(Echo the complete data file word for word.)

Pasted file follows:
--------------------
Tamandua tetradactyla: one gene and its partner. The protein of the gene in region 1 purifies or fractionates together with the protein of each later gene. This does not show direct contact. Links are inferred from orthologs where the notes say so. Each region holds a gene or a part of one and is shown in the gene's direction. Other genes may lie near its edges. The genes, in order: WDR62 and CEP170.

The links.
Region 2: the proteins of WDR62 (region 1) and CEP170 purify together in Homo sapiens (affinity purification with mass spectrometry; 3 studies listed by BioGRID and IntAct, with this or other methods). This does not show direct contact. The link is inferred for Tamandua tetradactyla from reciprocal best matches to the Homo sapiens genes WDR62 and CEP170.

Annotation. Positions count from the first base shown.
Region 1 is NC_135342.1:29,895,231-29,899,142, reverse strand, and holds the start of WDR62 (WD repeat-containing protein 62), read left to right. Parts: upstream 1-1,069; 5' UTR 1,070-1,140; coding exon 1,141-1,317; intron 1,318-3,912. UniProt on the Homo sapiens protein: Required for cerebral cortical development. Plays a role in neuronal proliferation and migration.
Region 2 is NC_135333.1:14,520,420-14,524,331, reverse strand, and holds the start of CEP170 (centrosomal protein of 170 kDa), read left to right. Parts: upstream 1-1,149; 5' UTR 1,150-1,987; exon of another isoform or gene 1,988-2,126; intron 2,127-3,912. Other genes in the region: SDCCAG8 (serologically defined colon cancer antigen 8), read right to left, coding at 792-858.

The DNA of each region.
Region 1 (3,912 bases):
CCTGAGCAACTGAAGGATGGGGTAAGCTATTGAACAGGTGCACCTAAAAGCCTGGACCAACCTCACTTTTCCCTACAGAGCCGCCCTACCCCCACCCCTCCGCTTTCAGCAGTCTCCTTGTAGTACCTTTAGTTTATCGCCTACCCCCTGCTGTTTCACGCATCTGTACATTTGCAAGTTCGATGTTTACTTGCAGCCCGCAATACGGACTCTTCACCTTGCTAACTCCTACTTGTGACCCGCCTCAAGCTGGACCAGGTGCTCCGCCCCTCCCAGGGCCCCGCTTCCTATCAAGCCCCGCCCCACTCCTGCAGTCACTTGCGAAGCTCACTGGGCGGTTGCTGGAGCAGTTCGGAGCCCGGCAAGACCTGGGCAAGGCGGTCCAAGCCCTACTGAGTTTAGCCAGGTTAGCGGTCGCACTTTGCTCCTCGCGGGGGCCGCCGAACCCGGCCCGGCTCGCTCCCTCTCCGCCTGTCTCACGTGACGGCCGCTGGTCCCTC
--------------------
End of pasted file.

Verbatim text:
Tamandua tetradactyla: one gene and its partner. The protein of the gene in region 1 purifies or fractionates together with the protein of each later gene. This does not show direct contact. Links are inferred from orthologs where the notes say so. Each region holds a gene or a part of one and is shown in the gene's direction. Other genes may lie near its edges. The genes, in order: WDR62 and CEP170.

The links.
Region 2: the proteins of WDR62 (region 1) and CEP170 purify together in Homo sapiens (affinity purification with mass spectrometry; 3 studies listed by BioGRID and IntAct, with this or other methods). This does not show direct contact. The link is inferred for Tamandua tetradactyla from reciprocal best matches to the Homo sapiens genes WDR62 and CEP170.

Annotation. Positions count from the first base shown.
Region 1 is NC_135342.1:29,895,231-29,899,142, reverse strand, and holds the start of WDR62 (WD repeat-containing protein 62), read left to right. Parts: upstream 1-1,069; 5' UTR 1,070-1,140; coding exon 1,141-1,317; intron 1,318-3,912. UniProt on the Homo sapiens protein: Required for cerebral cortical development. Plays a role in neuronal proliferation and migration.
Region 2 is NC_135333.1:14,520,420-14,524,331, reverse strand, and holds the start of CEP170 (centrosomal protein of 170 kDa), read left to right. Parts: upstream 1-1,149; 5' UTR 1,150-1,987; exon of another isoform or gene 1,988-2,126; intron 2,127-3,912. Other genes in the region: SDCCAG8 (serologically defined colon cancer antigen 8), read right to left, coding at 792-858.

The DNA of each region.
Region 1 (3,912 bases):
CCTGAGCAACTGAAGGATGGGGTAAGCTATTGAACAGGTGCACCTAAAAGCCTGGACCAACCTCACTTTTCCCTACAGAGCCGCCCTACCCCCACCCCTCCGCTTTCAGCAGTCTCCTTGTAGTACCTTTAGTTTATCGCCTACCCCCTGCTGTTTCACGCATCTGTACATTTGCAAGTTCGATGTTTACTTGCAGCCCGCAATACGGACTCTTCACCTTGCTAACTCCTACTTGTGACCCGCCTCAAGCTGGACCAGGTGCTCCGCCCCTCCCAGGGCCCCGCTTCCTATCAAGCCCCGCCCCACTCCTGCAGTCACTTGCGAAGCTCACTGGGCGGTTGCTGGAGCAGTTCGGAGCCCGGCAAGACCTGGGCAAGGCGGTCCAAGCCCTACTGAGTTTAGCCAGGTTAGCGGTCGCACTTTGCTCCTCGCGGGGGCCGCCGAACCCGGCCCGGCTCGCTCCCTCTCCGCCTGTCTCACGTGACGGCCGCTGGTCCCTC